Sunday, August 5, 2007

Daniil Kharms's "So It Is In Life"

This week's New Yorker story is a series of vignettes--if you could call them that--by an obscure early-twentieth-century Russian writer whose prose has not appeared in English before. Reading them, I wondered how many people like this guy are out there, waiting to be translated and appreciated by a worldwide audience. According to the introduction to these pieces (translated by Matvei Yankelevich, Simona Schneider, and Eugene Ostaeshevsky), Daniil Kharms was a founder of an avant-garde Russian artists' group called OBERIU, was arrested for anti-Soviet activities in 1931, was exiled, arrested again, and died in a prison mental hospital in 1942.

The most obvious comparison is to Babel, both in his lithe, unpredictable prose style and life history--but the stories remind me most of one of my favorite collections, Thomas Bernhard's The Voice Imitator, which I brutally plundered for a similar book of my own. They have the same wry, bitter detachment, though Kharms's pieces are most noteworthy for their unusual habit of veering off onto some tangent and ending there. A fairly static story about a sick man who whiles away his time, listlessly, in his quiet apartment, suddenly shifts when the man realizes he has forgotten some important word, perhaps beginning with "M" and perhaps beginning with "R." The piece ends:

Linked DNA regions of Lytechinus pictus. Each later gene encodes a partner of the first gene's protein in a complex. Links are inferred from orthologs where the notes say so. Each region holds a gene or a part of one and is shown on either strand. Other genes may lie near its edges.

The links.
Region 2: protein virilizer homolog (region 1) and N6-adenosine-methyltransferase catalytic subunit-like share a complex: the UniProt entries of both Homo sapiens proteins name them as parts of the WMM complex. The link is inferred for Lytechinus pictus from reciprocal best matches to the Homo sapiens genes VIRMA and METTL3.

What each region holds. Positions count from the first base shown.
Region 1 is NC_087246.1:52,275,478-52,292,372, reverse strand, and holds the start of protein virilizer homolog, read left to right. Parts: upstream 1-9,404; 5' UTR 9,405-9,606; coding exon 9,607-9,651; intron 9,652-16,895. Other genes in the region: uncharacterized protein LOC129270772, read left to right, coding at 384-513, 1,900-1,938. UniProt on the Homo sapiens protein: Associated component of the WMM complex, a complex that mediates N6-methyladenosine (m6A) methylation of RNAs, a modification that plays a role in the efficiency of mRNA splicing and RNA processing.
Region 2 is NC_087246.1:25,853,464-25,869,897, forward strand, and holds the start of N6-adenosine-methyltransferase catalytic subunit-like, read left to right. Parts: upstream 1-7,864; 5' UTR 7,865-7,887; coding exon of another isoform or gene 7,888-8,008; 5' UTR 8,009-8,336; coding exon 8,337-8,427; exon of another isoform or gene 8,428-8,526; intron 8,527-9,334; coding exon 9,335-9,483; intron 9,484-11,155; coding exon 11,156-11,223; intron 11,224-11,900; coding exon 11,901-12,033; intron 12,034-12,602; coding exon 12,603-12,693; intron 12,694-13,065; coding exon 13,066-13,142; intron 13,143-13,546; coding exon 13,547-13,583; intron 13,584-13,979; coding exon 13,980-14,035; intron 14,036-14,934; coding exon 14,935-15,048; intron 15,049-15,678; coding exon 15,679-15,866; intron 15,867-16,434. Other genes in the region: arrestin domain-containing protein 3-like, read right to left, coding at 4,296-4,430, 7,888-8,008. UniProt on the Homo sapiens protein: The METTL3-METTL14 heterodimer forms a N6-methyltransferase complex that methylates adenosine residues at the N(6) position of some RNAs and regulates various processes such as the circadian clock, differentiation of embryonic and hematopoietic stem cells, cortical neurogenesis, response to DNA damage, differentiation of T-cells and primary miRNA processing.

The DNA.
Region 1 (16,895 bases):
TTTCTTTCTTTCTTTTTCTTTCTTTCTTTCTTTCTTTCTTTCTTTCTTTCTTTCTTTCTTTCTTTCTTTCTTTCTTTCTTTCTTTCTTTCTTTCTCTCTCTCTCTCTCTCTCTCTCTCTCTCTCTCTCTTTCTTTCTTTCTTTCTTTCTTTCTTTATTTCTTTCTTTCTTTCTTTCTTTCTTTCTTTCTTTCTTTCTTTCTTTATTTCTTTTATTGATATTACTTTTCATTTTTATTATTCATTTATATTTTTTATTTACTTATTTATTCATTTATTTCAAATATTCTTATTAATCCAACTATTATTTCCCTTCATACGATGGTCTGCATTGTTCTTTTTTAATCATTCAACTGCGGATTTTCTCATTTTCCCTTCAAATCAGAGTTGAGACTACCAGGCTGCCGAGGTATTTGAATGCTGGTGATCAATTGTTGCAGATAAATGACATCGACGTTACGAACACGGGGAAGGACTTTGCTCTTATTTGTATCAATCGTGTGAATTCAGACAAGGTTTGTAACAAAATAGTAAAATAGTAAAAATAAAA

I was making coffee and singing to myself all the words that started with "R." Oh, what a tremendous number of words I made up beginning with the letter "R"! Perhaps among them was that one word, but I didn't recognize it, taking to be the same as all the others.

Then again, perhaps that word didn't come up.

Come to think of it, that ending is pure Lydia Davis--another W6 favorite. There's a colleciton of this stuff coming out in the fall, and these excerpts suggest that it might well be a new classic in the literature of the non-sequitur. Bring it!

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